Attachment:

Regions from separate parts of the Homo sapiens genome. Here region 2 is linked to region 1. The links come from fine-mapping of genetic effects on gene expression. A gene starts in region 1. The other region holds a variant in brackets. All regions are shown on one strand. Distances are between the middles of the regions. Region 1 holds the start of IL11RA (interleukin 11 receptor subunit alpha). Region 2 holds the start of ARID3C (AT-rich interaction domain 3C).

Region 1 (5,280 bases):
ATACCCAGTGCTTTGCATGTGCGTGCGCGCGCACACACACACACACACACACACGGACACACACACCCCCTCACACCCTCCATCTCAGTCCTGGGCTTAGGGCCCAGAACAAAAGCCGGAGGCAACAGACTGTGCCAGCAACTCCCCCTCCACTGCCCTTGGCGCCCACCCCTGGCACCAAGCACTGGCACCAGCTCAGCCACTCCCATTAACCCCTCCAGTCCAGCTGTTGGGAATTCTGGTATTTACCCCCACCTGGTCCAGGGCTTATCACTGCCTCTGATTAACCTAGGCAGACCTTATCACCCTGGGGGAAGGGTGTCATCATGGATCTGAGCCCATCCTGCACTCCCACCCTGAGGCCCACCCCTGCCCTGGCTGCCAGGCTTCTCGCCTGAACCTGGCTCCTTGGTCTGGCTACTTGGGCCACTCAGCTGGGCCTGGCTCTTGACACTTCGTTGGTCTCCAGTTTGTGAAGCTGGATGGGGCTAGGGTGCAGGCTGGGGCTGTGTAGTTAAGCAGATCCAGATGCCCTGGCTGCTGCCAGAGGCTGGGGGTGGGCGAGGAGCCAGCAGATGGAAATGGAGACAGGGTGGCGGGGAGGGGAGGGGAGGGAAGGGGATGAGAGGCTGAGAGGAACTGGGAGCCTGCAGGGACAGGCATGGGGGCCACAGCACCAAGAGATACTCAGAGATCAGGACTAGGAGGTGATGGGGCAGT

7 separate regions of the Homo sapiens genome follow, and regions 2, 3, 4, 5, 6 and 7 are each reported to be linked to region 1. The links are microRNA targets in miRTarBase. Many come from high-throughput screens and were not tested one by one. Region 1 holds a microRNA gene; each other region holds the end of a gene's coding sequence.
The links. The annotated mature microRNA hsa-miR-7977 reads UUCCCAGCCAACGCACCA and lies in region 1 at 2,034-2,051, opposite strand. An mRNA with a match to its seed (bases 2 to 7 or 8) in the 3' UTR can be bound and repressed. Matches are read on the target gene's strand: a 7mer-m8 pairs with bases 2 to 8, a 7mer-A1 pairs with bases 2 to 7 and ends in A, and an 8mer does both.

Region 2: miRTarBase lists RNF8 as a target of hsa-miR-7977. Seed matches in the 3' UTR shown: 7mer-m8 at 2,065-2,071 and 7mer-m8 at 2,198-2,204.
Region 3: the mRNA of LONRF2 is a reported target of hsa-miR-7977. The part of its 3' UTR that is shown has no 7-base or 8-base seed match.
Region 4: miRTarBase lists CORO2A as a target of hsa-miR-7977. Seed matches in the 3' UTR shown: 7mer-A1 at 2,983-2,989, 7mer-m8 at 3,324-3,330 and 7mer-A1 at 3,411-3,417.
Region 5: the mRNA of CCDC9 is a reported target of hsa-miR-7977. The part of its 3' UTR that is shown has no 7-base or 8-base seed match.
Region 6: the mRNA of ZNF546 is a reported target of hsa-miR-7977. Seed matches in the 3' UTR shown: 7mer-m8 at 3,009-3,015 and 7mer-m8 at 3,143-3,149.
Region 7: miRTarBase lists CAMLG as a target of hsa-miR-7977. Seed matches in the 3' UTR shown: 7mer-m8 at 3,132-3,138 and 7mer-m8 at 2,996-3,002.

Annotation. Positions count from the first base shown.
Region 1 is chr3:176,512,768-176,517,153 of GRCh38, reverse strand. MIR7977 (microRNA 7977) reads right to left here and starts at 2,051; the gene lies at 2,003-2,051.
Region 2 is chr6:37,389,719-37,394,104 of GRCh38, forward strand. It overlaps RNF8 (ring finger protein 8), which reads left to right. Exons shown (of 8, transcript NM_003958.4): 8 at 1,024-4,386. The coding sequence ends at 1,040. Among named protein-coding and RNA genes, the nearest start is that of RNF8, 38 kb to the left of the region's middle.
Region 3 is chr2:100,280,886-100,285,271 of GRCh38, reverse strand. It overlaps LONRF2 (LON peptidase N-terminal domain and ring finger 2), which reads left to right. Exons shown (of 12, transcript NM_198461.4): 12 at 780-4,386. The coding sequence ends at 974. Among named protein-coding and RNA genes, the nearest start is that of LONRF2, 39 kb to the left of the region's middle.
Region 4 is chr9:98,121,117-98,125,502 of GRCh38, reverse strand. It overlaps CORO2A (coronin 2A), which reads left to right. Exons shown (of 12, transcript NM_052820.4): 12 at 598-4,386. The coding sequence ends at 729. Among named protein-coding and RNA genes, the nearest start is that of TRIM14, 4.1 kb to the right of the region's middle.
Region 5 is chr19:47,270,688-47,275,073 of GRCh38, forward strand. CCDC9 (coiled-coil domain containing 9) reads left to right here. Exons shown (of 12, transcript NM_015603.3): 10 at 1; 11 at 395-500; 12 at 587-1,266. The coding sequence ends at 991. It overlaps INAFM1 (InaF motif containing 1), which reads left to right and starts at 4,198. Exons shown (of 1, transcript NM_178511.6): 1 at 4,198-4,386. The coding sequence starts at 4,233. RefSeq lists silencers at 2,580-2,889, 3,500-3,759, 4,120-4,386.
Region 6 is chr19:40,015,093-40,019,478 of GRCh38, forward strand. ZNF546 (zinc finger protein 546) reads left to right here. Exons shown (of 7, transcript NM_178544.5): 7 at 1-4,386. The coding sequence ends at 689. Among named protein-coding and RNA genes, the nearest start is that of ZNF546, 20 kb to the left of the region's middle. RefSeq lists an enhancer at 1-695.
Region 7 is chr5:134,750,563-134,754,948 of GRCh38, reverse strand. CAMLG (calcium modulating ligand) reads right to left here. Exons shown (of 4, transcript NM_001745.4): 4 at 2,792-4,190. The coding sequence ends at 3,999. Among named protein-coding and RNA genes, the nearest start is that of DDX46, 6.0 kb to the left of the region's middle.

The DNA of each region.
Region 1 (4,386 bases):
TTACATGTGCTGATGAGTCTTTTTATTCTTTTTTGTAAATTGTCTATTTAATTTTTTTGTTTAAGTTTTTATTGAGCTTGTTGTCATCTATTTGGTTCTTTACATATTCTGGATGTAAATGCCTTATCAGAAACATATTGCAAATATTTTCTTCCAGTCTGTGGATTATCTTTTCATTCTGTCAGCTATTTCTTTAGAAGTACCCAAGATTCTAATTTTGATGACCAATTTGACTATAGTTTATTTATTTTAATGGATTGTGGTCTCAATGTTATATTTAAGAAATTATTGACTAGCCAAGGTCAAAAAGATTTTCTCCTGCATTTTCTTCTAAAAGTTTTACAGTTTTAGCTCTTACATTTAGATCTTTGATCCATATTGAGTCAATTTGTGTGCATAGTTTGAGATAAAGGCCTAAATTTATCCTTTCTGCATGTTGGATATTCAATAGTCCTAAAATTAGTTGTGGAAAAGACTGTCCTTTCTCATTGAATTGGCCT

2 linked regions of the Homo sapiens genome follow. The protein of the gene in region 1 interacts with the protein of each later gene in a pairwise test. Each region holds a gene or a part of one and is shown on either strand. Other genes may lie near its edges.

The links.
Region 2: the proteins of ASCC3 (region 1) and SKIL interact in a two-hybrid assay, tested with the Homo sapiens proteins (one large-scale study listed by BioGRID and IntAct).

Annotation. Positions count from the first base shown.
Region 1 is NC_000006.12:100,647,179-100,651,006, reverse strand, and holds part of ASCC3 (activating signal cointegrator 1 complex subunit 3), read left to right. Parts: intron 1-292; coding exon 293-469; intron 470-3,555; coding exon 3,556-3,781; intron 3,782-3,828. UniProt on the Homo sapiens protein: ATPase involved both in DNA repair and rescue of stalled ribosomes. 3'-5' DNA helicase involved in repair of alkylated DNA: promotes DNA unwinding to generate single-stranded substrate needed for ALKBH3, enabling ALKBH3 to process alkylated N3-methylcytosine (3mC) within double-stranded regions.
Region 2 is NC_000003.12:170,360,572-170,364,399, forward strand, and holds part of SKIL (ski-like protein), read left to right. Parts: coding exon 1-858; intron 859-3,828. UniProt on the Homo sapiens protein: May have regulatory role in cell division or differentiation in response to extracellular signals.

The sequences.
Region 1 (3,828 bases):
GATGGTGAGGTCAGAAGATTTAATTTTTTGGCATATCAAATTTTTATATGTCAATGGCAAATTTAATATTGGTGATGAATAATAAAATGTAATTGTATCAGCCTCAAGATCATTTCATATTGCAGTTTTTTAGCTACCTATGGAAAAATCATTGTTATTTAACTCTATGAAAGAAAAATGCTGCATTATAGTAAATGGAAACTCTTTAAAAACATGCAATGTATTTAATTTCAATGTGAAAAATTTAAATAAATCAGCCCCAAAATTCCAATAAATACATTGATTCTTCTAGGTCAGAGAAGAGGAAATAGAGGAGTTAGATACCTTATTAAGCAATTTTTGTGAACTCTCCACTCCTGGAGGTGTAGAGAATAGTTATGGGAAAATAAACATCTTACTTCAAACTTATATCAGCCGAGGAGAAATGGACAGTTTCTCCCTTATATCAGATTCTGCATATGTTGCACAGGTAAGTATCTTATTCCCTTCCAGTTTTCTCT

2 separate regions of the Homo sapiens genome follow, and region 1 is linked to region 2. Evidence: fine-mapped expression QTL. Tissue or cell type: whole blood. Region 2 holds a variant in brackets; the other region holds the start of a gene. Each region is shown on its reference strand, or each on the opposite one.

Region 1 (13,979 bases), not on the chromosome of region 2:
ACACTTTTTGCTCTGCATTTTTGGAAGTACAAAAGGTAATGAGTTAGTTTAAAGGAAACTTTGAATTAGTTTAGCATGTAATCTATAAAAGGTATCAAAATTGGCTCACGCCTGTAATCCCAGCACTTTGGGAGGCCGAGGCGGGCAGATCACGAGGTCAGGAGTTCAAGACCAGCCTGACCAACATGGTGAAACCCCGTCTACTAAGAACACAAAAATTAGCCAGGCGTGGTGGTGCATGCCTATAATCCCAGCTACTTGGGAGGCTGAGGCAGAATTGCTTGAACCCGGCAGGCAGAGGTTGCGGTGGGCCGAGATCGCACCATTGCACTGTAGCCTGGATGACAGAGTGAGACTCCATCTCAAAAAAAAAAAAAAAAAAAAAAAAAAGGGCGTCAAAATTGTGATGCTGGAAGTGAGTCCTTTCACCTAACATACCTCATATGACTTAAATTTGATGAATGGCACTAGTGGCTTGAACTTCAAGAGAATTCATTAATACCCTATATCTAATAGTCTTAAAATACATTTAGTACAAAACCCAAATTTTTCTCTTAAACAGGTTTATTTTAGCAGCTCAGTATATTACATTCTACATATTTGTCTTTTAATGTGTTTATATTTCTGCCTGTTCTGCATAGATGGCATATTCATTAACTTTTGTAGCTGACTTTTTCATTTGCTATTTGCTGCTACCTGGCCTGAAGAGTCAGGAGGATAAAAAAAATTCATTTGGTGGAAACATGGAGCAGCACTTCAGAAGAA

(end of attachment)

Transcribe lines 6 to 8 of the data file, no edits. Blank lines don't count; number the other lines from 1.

Region 2: miRTarBase lists RNF8 as a target of hsa-miR-7977. Seed matches in the 3' UTR shown: 7mer-m8 at 2,065-2,071 and 7mer-m8 at 2,198-2,204.
Region 3: the mRNA of LONRF2 is a reported target of hsa-miR-7977. The part of its 3' UTR that is shown has no 7-base or 8-base seed match.
Region 4: miRTarBase lists CORO2A as a target of hsa-miR-7977. Seed matches in the 3' UTR shown: 7mer-A1 at 2,983-2,989, 7mer-m8 at 3,324-3,330 and 7mer-A1 at 3,411-3,417.